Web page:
Boxing was a saving grace for Kwame Ritter, who as a teen prone to fighting, discovered the sport and with it, his destiny.
The Oakland Mills High School graduate ditched community college for a professional boxing career (he’s fought in the Baltimore Boxing Renaissance most recently) and formally started his Columbia gym, Elite Shared Fitness Network, three years ago.
And now Ritter’s cardio take on boxing is helping Howard County residents fight off the pounds.
“It’s not very ‘aerobic-y;’ it’s not very choreographed,” says Ritter. “We work the whole body. With punches, we fuse in strength training, cardio [exercises] and sprints. You’ll feel like you’re going through a 12-ring fight.”
The cardio-focused style is a dynamic workout fit for all levels. It differs from traditional boxing by focusing less on technique and more on exercise.
Ritter changes up the moves often, “so it’s a different workout every time,” he says.
Some of those cardio-heavy exercises include the widely dreaded burpees. But don’t worry — Ritter and the Elite team understand how brutal the squat-plank-jump move can be.
“We have a T-shirt about that. It says ‘buck furpees.’ And if you write it out and switch it around…” says Ritter, laughing.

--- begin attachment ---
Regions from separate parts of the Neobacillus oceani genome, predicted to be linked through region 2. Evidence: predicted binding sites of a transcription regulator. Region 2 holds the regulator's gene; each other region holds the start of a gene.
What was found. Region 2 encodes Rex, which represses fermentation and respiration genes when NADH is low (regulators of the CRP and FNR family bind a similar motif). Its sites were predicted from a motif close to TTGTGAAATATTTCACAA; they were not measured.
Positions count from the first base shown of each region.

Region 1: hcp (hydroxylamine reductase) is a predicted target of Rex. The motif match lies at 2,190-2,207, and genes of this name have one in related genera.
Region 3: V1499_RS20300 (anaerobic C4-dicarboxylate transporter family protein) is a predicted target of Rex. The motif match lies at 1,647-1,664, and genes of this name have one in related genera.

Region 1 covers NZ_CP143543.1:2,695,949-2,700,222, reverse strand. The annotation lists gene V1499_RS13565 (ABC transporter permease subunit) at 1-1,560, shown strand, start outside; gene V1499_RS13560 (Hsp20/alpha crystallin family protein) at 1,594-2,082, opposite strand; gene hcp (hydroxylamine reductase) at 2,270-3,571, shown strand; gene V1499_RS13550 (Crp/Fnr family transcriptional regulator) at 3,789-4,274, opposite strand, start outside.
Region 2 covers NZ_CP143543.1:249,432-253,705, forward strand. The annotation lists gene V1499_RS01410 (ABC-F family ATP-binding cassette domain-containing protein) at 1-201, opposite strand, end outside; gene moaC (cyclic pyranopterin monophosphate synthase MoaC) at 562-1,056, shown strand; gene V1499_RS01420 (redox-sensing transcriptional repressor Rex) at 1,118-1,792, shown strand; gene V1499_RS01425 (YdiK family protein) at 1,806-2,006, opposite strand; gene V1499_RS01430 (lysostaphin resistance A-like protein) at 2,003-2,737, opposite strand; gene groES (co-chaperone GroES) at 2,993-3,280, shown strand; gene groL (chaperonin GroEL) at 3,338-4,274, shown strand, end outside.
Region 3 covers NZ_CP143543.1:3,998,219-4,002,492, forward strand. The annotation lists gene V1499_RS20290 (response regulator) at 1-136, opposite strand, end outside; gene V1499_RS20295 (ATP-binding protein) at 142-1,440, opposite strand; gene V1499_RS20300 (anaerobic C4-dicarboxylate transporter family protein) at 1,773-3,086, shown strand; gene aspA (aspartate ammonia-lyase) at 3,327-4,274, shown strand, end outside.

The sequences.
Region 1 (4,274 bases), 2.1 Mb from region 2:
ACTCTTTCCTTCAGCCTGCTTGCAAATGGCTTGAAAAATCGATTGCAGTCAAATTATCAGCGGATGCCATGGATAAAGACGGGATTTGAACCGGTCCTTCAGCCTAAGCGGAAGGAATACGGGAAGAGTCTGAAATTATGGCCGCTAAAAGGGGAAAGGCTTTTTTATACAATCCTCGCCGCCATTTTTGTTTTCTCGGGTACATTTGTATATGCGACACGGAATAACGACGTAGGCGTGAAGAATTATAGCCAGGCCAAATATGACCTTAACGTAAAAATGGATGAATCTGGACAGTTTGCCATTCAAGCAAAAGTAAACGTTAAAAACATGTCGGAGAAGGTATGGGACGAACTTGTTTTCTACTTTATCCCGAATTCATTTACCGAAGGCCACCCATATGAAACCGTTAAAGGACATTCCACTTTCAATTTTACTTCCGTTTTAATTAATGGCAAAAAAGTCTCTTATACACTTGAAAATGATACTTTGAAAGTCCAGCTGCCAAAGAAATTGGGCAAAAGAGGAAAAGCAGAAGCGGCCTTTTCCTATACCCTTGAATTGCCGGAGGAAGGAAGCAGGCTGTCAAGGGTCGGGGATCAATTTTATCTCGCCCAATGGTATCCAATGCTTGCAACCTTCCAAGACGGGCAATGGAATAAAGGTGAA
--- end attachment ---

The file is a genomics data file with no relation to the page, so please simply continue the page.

He says cardio boxing yields major results fast because “we work on getting [your moves] up to a certain speed and maintaining your heart rate there, like if you were in a fight.”
All that rapid punching, jumping and kicking, combined with staying at a certain pace for nearly an hour, is designed to shed pounds and boost heart health at a breakneck speed.
Area social worker Gary Parker has been with the Elite since it began and says he’s gone from a size 38 waist to a size 32. He attends cardio boxing classes five days a week.
“[Cardio boxing] gives you a confidence,” Parker says, explaining how the benefits of the workout have seeped into other areas of his life. “It helps prepare me for what I do each day.”
Class participants enjoy the security the exercise gives them. After mastering the punches, kicks and posture, “you feel like you’re able to protect yourself,” says Baltimore City behavioral therapist Shey Inmon, who joined Elite in February. The New York City native says she has lost 37 pounds since then.
At Elite, Ritter says, “we try to tell everybody that there’s nothing pretty about hard work.”
In other words, be prepared to sweat.